Airman who called in airstrikes while under fire receives Silver Star
By JOHN VANDIVER | STARS AND STRIPES Published: November 19, 2019
An airman who stepped into the line of fire in Afghanistan to call in airstrikes after his unit was ambushed by the Taliban 12 years ago has been awarded the Silver Star, America’s third-highest medal for valor.
Then-Tech Sgt. Chris Grove and his special operations teammates were on patrol in Afghanistan in November 2007 when the Taliban ambushed them with mortars, grenades and machine guns.
With the men heavily outnumbered and the enemy closing in, Grove set up an observation post while under fire and called in airstrikes.
“While under continuous, accurate fire from the enemy, Grove valiantly controlled airstrikes from F-15 Strike Eagles, coordinating multiple 25mm strafes and six 500-pound bombs, decimating advancing enemy forces,” a statement by the 24th Special Operations Wing said.
At one point during the battle, Grove’s ground force commander was trapped inside a building of the compound as insurgents advanced. The “chances of being overrun were rising by the minute,” the statement said.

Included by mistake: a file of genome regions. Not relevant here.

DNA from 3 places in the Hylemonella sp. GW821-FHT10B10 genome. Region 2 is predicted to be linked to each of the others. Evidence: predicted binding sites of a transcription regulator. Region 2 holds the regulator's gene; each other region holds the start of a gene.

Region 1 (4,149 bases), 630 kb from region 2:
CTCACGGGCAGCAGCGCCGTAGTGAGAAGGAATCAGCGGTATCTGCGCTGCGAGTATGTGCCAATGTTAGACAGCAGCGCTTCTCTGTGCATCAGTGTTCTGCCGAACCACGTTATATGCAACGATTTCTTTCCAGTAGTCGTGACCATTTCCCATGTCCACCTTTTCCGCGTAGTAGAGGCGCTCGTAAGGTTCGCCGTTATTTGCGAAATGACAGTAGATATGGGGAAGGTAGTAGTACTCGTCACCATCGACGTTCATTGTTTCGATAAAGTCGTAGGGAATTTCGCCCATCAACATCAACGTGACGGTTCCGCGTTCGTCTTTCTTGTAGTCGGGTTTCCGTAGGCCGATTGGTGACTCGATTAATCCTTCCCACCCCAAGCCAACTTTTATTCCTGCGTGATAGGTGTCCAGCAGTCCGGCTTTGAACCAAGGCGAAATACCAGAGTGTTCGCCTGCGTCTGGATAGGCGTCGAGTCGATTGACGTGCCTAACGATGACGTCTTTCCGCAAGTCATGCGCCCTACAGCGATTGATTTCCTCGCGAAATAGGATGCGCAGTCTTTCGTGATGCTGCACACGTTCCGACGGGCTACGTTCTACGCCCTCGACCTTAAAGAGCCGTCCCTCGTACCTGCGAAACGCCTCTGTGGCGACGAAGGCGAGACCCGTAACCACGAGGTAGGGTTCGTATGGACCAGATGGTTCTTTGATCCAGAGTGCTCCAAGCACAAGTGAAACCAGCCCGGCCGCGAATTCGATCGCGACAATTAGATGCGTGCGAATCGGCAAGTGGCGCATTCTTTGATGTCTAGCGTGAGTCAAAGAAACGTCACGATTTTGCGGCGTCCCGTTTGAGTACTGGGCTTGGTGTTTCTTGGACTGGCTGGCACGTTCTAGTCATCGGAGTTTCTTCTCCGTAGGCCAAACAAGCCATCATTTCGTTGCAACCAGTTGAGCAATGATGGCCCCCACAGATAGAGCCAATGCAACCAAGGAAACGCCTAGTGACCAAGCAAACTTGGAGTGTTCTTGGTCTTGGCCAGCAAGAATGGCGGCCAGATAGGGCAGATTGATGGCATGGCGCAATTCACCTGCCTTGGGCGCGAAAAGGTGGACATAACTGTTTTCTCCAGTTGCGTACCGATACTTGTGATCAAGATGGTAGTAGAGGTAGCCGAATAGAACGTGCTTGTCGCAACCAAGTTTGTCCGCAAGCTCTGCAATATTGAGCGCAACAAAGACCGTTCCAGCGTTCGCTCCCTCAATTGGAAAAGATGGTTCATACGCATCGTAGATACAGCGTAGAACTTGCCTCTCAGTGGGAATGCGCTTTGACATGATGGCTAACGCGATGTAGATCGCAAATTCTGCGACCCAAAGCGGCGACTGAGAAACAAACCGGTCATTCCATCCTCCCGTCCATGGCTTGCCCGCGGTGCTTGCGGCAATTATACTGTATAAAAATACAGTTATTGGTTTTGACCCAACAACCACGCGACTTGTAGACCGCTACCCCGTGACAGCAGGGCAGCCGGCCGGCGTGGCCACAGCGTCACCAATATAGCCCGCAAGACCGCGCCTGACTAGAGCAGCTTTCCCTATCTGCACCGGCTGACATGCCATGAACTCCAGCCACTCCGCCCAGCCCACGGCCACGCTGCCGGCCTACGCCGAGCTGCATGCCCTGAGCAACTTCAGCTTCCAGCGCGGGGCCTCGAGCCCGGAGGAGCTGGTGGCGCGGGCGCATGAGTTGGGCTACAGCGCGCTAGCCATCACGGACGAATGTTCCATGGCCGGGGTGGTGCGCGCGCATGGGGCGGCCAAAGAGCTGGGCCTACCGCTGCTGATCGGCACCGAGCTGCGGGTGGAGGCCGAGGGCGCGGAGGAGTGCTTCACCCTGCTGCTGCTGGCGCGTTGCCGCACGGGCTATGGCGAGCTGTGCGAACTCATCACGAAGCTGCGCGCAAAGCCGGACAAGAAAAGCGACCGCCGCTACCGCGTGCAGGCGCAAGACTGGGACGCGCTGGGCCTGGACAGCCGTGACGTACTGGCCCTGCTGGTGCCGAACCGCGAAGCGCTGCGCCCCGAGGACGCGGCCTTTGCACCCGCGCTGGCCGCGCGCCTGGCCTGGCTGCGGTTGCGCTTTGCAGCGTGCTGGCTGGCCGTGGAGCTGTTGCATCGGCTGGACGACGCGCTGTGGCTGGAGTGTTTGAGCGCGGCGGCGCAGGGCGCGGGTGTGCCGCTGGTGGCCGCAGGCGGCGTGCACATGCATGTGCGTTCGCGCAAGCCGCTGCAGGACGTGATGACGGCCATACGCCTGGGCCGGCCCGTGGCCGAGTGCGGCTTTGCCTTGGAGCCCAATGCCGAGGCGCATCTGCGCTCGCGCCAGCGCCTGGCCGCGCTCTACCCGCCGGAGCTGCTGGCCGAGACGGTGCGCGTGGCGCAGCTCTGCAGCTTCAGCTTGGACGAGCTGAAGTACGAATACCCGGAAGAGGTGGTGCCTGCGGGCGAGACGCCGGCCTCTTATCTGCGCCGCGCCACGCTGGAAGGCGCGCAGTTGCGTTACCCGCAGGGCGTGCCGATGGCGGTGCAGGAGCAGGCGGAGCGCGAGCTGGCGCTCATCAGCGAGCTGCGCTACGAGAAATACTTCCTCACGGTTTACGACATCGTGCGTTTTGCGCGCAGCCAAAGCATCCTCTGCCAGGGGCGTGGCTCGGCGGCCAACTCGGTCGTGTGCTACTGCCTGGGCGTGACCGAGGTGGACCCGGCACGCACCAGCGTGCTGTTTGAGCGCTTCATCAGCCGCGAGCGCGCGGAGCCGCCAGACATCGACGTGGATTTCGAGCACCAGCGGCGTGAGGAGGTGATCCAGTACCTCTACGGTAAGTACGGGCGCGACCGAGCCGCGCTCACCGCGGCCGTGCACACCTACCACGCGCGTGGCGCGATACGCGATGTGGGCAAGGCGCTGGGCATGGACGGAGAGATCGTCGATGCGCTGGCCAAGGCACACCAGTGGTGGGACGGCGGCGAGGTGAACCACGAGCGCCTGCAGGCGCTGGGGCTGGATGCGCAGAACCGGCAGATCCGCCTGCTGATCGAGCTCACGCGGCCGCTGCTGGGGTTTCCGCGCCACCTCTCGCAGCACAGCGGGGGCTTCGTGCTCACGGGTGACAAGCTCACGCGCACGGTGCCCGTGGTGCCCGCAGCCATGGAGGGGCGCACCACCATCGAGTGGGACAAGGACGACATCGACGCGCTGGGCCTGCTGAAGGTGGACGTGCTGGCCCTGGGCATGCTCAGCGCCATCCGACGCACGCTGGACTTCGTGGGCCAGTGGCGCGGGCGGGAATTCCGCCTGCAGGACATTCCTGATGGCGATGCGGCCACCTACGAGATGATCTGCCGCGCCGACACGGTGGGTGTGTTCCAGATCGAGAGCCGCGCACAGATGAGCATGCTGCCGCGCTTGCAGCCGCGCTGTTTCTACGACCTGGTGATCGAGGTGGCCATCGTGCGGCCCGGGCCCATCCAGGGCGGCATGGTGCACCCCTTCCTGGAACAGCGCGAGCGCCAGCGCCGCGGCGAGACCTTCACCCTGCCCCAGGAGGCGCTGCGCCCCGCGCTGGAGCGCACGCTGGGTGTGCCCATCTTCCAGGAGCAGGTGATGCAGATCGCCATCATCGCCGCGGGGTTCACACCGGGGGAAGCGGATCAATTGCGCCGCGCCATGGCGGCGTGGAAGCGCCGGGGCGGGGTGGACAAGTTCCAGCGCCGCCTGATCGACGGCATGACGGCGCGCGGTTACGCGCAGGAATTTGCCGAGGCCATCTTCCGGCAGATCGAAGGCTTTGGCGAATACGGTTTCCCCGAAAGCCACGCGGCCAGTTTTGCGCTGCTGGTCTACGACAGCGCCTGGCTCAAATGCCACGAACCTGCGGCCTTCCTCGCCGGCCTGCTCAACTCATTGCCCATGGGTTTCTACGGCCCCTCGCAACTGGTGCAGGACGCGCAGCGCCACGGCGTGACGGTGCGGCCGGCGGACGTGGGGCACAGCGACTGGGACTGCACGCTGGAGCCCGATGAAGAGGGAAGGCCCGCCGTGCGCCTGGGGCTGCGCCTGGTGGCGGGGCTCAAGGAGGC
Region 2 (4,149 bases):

Grove called in a “complex danger-close airstrike,” which enabled his team to battle back against an enemy that had moved to within 65 feet of their isolated position, and allowed the ground force commander to escape, the statement said.
Grove’s efforts also allowed his team to recover a fallen teammate so that no troops were left behind.
Grove was “the right airman at the right place, at the right time, who rose to the occasion brilliantly,” U.S. Air Force Lt. Gen. Jim Slife, commander of Air Force Special Operations Command, was quoted as saying as he awarded the medal to Grove in a ceremony Friday, at Air Force Special Operations Command headquarters at Hurlburt Field, Fla.
“Thanks for being our example of the embodiment of the American airman and a testament to the proud Special Tactics wing,” Slife said.
Now a special tactics combat controller serving as the 720th Special Tactics Group superintendent, Grove downplayed his uniqueness, giving credit to fellow service members in harm’s way.
“It’s not about me … There are hundreds of valorous acts, both in the last 18 years and to this day,” Grove said in a statement.
Grove had previously received the Bronze Star, but it was upgraded as part of a military review into valor awards.